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Your lungs, warm and moist as they are, are a fantastic growth medium for any fungal spores & bacteria you might inhale.

It simply isn't a problem for us with working immune systems.

I'd figure between fungal and bacterial infections you would be incredibly ill within a matter of hours, and suffer respiratory collapse within 12 or 24 hours. You'd probably die from that before you went blind from dry eyes, as your tear ducts are clogged by other bacterial/fungal infections.

One upside is as you have no immune system there would be no pus weeping from your eyes.

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Five years ago, my father had a compromised badly-working immune system due to acute leukemia. An infection from some bacteria that was incubating inside his body caused septicemia and killed him in just a few hours even with heavy medical caring.

Not having an immune system is very quickly fatal except if you somehow manage to live your entire life inside of a sterilized bubble or something like that. Otherwise, every people has a lot of bacteria, viruses, protozoarians and/or parasites inside his/her body that could kill in only a few hours if the immune system doesn't keep them controlled.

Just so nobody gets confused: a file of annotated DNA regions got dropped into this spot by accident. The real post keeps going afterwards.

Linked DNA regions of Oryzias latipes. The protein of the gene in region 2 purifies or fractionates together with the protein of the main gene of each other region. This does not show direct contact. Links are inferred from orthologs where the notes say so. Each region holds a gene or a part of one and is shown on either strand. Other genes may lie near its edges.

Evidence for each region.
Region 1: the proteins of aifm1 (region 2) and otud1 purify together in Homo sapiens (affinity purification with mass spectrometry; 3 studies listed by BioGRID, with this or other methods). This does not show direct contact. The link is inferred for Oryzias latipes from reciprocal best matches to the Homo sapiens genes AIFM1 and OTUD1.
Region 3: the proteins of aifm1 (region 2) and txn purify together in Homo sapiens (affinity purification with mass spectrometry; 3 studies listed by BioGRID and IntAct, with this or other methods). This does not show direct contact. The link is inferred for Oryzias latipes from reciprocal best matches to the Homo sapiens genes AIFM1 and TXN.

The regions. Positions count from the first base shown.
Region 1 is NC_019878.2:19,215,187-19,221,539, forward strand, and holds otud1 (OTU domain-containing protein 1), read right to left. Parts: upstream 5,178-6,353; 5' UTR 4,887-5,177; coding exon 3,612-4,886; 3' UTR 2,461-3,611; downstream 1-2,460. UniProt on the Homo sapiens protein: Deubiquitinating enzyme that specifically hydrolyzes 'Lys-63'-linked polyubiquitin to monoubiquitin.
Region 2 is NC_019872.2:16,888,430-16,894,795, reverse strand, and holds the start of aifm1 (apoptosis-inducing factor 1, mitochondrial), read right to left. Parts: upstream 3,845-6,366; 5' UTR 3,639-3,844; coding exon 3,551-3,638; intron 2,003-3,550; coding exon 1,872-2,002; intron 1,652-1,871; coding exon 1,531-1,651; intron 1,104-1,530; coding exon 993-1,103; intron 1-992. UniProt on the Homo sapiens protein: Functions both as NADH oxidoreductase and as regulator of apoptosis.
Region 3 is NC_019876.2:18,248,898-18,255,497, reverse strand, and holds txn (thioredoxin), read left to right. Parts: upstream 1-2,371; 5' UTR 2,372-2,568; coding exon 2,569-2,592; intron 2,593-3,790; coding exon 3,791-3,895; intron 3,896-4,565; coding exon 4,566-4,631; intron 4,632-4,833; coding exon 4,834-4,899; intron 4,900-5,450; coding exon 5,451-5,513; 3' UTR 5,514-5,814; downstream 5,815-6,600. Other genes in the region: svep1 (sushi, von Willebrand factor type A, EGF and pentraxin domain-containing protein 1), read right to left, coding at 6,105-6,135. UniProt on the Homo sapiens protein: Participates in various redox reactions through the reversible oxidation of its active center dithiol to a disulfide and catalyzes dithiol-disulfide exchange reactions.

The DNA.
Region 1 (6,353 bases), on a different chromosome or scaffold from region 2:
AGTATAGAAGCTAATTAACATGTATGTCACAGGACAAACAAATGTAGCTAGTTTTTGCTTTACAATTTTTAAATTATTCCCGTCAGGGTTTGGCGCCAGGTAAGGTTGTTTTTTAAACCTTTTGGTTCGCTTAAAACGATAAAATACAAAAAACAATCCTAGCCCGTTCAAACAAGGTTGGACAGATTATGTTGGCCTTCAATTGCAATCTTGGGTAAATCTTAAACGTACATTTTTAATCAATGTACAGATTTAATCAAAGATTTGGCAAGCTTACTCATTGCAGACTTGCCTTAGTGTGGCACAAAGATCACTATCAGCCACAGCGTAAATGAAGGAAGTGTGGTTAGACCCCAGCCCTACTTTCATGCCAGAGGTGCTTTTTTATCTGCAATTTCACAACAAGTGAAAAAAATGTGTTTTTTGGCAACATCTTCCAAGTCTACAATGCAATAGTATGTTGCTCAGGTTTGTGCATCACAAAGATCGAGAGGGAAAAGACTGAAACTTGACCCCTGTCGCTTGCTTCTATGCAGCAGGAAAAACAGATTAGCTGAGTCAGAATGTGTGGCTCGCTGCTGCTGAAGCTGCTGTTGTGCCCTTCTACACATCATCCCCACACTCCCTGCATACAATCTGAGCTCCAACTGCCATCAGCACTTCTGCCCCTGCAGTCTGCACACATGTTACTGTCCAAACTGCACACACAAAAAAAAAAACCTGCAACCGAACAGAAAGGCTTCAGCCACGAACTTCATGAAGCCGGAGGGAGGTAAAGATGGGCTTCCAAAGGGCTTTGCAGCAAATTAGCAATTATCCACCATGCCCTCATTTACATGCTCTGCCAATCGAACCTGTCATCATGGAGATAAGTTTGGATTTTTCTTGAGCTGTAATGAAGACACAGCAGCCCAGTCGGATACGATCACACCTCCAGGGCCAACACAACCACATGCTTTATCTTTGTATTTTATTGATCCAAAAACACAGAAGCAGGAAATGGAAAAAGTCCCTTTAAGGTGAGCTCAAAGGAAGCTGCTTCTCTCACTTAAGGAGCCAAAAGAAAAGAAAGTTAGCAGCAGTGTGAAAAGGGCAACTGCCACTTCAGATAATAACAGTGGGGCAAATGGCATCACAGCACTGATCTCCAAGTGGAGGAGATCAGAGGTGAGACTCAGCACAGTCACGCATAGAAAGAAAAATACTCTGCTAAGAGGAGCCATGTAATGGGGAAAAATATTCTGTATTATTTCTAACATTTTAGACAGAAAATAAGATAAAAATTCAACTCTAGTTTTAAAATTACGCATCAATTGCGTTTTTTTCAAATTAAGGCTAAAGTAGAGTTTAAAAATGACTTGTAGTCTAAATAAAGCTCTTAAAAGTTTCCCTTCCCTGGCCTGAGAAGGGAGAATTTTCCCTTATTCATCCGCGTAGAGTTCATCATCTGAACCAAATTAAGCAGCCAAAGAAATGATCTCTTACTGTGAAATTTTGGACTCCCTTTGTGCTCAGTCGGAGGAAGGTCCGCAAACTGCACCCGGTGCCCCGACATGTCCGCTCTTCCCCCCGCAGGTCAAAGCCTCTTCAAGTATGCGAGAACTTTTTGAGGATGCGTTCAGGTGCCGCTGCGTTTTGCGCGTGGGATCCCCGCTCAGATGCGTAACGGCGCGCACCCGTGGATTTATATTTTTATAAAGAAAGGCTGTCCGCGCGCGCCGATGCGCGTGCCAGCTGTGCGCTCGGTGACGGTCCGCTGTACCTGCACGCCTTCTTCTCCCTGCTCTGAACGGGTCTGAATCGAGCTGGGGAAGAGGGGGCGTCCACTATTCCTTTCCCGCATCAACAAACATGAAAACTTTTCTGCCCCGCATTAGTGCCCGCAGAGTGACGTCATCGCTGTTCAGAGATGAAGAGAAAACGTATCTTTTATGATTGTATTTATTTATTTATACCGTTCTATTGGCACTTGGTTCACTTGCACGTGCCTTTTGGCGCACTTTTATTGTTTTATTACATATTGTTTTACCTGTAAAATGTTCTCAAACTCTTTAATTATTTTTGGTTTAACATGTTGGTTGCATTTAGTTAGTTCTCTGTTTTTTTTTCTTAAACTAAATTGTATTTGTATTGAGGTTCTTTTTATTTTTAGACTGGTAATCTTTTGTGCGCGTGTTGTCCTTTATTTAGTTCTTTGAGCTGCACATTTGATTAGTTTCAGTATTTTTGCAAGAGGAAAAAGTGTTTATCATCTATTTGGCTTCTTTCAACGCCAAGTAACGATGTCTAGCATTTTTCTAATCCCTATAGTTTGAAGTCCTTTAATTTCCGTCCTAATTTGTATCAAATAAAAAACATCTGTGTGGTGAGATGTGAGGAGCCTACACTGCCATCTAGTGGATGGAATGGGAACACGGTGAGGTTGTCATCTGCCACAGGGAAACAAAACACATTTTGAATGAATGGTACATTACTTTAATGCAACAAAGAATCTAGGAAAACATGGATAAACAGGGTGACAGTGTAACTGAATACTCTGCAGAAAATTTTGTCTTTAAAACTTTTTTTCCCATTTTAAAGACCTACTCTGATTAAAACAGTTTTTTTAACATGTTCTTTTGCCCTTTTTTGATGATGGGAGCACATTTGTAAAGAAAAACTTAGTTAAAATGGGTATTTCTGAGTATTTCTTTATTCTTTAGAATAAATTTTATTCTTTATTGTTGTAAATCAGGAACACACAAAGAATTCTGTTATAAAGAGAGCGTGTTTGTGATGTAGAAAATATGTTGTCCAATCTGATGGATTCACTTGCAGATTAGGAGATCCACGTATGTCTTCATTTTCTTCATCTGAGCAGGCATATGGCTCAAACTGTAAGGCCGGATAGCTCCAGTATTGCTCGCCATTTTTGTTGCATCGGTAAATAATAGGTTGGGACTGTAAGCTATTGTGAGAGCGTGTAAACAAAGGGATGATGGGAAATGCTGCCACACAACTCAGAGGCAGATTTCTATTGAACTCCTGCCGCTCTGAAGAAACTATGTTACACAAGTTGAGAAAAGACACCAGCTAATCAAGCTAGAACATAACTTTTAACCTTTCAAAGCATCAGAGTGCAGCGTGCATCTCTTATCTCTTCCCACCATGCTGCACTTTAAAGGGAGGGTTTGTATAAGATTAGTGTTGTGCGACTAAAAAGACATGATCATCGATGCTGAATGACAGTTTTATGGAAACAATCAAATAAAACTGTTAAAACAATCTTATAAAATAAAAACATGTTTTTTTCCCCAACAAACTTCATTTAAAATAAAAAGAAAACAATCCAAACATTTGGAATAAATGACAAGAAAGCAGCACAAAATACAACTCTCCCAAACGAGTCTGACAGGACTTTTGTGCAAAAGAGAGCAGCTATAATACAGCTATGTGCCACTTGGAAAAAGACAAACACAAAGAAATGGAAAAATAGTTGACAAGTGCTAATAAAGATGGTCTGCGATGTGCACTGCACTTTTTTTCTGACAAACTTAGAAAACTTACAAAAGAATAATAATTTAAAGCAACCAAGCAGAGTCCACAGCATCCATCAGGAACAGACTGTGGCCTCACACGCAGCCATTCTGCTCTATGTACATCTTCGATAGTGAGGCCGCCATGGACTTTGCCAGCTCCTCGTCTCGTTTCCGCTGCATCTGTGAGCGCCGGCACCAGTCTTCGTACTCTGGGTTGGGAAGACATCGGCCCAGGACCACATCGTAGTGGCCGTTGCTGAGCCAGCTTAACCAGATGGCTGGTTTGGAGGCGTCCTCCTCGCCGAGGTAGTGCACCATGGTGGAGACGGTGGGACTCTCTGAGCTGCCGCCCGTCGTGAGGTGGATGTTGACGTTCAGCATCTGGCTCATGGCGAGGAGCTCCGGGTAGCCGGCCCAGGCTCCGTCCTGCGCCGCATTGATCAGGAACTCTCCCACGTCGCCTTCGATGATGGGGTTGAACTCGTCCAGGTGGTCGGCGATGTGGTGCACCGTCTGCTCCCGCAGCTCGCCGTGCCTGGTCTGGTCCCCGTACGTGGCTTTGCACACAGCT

Most of those pathogens act by killing healthy cells, producing toxins and/or damaging tissues. Further, the immune system needs some time to combat an infection. Also, the greatest the infection and the weaker the patient is, the less is the chance for eventual recovery and the tougher is the challenge for the immune system. So, if a patient without an immune system is already severely ill and suddenly, the immune system comes back, he/she might already be unsavable.

So...

  1. What length of time would be immediately or almost immediately fatal? (so even restoring it completely would not save from a quick death)

This, of course, varies from person to person. But I assure that many healthy people would be dead in less than 24 hours if the immune system suddenly vanishes.

  1. What length of time would be survivable but lead to long term (or permanent) consequences?